The northern elephant seal is the second largest seal in the world, after the southern elephant seal. Northern elephant seals are found in the North Pacific, from Baja California, Mexico to the Gulf of Alaska and Aleutian Islands. During the breeding season, they live on beaches on offshore islands and a few remote spots on the mainland. The rest of the year, except for molting periods, elephant seals live well off shore (up to 5,000 miles, or 8,000 km), commonly descending to over 5,000 feet (1,524 m) below the ocean’s surface. Adult males may grow to over 13 feet (4 m) in length and weigh up to 4,500 pounds (2,000 kg). The females are much smaller at 10 feet (3 m) in length and 1,500 pounds (600 kg). It is believed that they eat deep-water, bottom-dwelling marine animals such as ratfish, swell sharks, spiny dogfish, eels, rockfish, and squid. Elephant seals molt each year between April and August, shedding not only their hair but also the upper layer of their skin as well. This is known as a catastrophic molt.
California Sealions (Zalophus californianus)
California Sealions range from chocolate brown in males to a lighter, golden brown in females. California sea lions are known for their intelligence, playfulness, and noisy barking.Males may reach 1000 pounds (more often 850 lbs., or 390 kg) and seven feet (2.1m) in length. Females grow up to 220 lbs (110kg) and up to six feet (1.8m) in length. California sea lions are found from Vancouver Island, British Columbia to the southern tip of Baja California in Mexico. They are opportunistic eaters, feeding on squid, octopus, herring, rockfish, mackerel, and small sharks. Adult males have a visible sagittal crest (the bump on the top of their heads).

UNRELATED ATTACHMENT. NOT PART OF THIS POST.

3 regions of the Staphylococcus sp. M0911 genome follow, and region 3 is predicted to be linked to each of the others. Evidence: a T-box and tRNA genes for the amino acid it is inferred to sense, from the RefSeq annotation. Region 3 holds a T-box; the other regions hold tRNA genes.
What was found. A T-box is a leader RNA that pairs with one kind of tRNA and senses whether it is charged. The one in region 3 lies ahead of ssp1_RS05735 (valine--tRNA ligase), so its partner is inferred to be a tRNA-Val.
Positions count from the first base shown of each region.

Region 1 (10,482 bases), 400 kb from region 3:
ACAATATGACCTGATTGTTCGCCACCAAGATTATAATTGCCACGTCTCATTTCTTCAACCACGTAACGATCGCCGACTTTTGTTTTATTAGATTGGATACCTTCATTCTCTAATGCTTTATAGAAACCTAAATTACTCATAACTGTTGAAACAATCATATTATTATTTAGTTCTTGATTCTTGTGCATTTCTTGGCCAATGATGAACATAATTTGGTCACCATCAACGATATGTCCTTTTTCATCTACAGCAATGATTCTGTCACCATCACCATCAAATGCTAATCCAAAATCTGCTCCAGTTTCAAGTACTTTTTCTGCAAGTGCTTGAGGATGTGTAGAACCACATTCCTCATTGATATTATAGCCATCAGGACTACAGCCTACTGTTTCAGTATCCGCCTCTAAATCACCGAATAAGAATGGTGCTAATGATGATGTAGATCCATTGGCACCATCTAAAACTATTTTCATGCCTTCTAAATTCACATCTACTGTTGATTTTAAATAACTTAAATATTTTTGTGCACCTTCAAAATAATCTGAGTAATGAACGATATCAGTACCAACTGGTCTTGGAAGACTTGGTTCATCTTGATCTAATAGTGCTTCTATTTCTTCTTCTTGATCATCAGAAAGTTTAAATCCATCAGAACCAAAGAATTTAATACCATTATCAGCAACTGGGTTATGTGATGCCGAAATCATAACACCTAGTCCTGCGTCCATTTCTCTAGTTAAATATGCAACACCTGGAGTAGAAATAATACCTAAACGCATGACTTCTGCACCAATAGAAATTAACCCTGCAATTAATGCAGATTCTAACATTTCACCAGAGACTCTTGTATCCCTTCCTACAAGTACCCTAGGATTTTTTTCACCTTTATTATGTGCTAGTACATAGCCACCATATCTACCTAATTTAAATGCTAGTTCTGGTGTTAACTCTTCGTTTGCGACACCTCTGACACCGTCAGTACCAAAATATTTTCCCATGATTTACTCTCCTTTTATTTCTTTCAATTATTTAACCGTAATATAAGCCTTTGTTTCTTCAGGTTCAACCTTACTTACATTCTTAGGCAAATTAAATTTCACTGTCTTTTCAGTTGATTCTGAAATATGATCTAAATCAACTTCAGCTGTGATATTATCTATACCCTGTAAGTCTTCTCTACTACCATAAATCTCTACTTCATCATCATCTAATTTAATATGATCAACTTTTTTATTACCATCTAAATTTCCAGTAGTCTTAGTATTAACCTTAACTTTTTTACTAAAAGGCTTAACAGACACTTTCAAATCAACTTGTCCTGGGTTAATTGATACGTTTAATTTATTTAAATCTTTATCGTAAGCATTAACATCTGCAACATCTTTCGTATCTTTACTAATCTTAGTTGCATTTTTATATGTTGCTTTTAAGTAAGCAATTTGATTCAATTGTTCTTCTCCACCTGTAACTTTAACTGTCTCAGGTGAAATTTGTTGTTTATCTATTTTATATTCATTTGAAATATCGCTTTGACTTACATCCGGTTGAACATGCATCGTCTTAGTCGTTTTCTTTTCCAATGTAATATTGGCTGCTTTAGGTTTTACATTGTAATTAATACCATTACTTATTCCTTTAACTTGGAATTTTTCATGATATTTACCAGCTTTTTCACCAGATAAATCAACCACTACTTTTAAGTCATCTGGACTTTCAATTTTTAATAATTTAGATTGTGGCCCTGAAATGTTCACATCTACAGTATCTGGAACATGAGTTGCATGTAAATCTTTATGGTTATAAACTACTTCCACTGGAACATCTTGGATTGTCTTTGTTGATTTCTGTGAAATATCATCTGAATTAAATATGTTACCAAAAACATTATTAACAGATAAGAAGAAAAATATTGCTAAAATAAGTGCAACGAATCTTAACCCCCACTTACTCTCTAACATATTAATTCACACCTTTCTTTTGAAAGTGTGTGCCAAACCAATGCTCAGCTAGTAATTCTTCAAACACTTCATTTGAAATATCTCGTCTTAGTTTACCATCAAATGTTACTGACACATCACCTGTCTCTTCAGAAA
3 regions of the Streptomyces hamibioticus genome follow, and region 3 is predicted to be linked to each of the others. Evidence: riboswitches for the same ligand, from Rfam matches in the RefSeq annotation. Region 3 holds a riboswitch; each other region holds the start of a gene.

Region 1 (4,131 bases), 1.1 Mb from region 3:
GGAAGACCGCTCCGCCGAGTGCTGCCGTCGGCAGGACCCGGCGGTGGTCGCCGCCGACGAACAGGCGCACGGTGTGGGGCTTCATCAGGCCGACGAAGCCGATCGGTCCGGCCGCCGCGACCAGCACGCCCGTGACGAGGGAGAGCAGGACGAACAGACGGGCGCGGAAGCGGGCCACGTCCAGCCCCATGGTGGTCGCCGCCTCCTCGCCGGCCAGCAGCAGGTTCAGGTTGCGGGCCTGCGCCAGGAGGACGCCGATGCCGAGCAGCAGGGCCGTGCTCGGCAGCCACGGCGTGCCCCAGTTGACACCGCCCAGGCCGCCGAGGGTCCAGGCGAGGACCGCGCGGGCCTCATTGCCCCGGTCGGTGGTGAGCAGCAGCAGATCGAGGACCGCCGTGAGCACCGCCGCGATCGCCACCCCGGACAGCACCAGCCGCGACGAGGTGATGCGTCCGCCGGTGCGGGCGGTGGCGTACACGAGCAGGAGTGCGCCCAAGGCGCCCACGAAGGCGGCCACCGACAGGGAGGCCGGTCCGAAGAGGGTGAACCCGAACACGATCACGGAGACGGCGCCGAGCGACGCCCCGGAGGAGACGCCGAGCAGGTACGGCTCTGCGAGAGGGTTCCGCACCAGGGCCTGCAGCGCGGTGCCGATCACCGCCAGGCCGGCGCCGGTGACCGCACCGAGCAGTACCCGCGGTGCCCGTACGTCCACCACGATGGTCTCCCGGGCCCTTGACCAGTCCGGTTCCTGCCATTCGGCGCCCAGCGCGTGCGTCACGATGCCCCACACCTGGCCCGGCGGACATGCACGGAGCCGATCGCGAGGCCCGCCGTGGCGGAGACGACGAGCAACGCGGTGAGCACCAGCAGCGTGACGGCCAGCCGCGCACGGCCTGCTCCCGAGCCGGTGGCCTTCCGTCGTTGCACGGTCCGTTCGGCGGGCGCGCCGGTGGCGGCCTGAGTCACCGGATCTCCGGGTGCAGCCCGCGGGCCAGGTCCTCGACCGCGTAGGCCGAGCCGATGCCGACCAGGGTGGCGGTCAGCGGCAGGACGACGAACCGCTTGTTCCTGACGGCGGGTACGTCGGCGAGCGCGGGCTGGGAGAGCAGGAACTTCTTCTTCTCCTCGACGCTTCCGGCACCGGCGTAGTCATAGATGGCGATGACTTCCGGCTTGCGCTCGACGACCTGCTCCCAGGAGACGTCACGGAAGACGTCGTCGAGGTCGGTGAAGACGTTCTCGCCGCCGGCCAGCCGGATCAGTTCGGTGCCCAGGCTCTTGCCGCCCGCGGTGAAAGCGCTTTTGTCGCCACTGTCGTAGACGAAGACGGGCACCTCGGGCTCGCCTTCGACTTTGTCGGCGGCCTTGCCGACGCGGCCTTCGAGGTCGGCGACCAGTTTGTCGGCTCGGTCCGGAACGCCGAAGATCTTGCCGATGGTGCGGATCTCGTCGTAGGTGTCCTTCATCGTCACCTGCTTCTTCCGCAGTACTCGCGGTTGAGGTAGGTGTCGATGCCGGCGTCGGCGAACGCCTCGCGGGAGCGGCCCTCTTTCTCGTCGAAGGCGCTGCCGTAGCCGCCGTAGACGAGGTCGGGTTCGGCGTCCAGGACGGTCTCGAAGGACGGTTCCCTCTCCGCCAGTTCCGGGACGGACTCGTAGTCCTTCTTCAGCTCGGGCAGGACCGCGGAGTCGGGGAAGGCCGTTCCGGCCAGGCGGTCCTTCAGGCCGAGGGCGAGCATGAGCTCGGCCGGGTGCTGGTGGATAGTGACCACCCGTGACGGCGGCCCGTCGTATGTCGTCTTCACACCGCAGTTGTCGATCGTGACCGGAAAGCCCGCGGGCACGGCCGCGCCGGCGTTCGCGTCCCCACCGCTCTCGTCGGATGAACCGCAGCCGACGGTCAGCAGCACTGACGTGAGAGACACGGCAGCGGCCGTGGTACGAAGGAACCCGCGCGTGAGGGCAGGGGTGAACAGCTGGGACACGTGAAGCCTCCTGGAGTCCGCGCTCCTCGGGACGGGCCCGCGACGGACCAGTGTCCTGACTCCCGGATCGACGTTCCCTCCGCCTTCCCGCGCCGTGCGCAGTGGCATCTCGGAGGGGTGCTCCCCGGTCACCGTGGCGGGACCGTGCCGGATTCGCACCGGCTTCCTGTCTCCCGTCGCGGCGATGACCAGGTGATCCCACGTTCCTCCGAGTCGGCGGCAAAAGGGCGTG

Steller Sealion (Eumetopias jubatus)
Steller or Northern sea lions are much larger and lighter in color than California sea lions. Males may grow up to 11 feet (3.25m) in length and weigh almost 2,500 pounds (1120kg). Females are much smaller, and may grow to nine feet (2.9m) in length and weigh 1000 pounds (350kg). They have a blunt face and a boxy, bear-like head. Adult male Stellers have a bulky build and a very thick neck with longer fur that resembles a lion’s mane, hence the name “sea lion.” Stellers are found throughout the North Pacific Rim from Japan to central California. Steller sea lions eat a variety of fishes, invertebrates, and occasionally other pinnipeds.
Sea Otter (Enhydra lutris)
Sea otters are members of the weasel family and are the smallest marine mammal. Adult females weigh 35-60 pounds (16-27kg); males reach up to 90 pounds (40kg). Alaskan sea otters are bigger with males weighing up to 100 pounds (45kg). It preys mostly upon marine invertebrates such as sea urchins, various molluscs and crustaceans, and some species of fish. They are still rarely seen off Victoria but have become a familiar site on the west coast of Vancouver Island.
River Otter (Lontra canadensis)
This stocky, muscular, amphibious member of the weasel family is distributed throughout most of North America, except the Far North. They attain a maximum length of about 1.4 m (4.5 ft.) and a weight of about 13.5 kg (30 lb.). Northern river otters have thick lustrous fur. Wary in the wild, they are, nonetheless, sociable, docile, playful animals and easily domesticated. They prefer life on the shores of deep, clear rivers, lakes, large marshes and ocean bays. Their diet consists mainly of fish, but they also eat insects, frogs, and sometimes, small mammals such as muskrats. Primarily nocturnal, otters remain active year round.